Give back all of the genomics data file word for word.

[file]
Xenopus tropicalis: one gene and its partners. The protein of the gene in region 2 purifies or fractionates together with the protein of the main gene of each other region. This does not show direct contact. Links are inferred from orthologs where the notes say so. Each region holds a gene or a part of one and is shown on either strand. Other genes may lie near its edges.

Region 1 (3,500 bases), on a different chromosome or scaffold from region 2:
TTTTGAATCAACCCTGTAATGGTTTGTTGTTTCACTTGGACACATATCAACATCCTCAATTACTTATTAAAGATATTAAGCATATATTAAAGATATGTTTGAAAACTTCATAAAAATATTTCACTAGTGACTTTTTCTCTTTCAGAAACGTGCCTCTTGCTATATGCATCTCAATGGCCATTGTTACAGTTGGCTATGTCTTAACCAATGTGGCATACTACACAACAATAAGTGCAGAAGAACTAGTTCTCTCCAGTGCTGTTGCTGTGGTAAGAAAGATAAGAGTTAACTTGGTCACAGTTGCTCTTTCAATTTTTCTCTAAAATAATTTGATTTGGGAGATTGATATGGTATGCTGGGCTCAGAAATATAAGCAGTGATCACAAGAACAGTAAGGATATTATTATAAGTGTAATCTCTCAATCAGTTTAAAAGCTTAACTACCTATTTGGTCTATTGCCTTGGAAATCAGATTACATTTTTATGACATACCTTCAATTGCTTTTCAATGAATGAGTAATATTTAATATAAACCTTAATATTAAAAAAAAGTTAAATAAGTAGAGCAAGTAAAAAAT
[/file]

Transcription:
Xenopus tropicalis: one gene and its partners. The protein of the gene in region 2 purifies or fractionates together with the protein of the main gene of each other region. This does not show direct contact. Links are inferred from orthologs where the notes say so. Each region holds a gene or a part of one and is shown on either strand. Other genes may lie near its edges.

Region 1 (3,500 bases), on a different chromosome or scaffold from region 2:
TTTTGAATCAACCCTGTAATGGTTTGTTGTTTCACTTGGACACATATCAACATCCTCAATTACTTATTAAAGATATTAAGCATATATTAAAGATATGTTTGAAAACTTCATAAAAATATTTCACTAGTGACTTTTTCTCTTTCAGAAACGTGCCTCTTGCTATATGCATCTCAATGGCCATTGTTACAGTTGGCTATGTCTTAACCAATGTGGCATACTACACAACAATAAGTGCAGAAGAACTAGTTCTCTCCAGTGCTGTTGCTGTGGTAAGAAAGATAAGAGTTAACTTGGTCACAGTTGCTCTTTCAATTTTTCTCTAAAATAATTTGATTTGGGAGATTGATATGGTATGCTGGGCTCAGAAATATAAGCAGTGATCACAAGAACAGTAAGGATATTATTATAAGTGTAATCTCTCAATCAGTTTAAAAGCTTAACTACCTATTTGGTCTATTGCCTTGGAAATCAGATTACATTTTTATGACATACCTTCAATTGCTTTTCAATGAATGAGTAATATTTAATATAAACCTTAATATTAAAAAAAAGTTAAATAAGTAGAGCAAGTAAAAAAT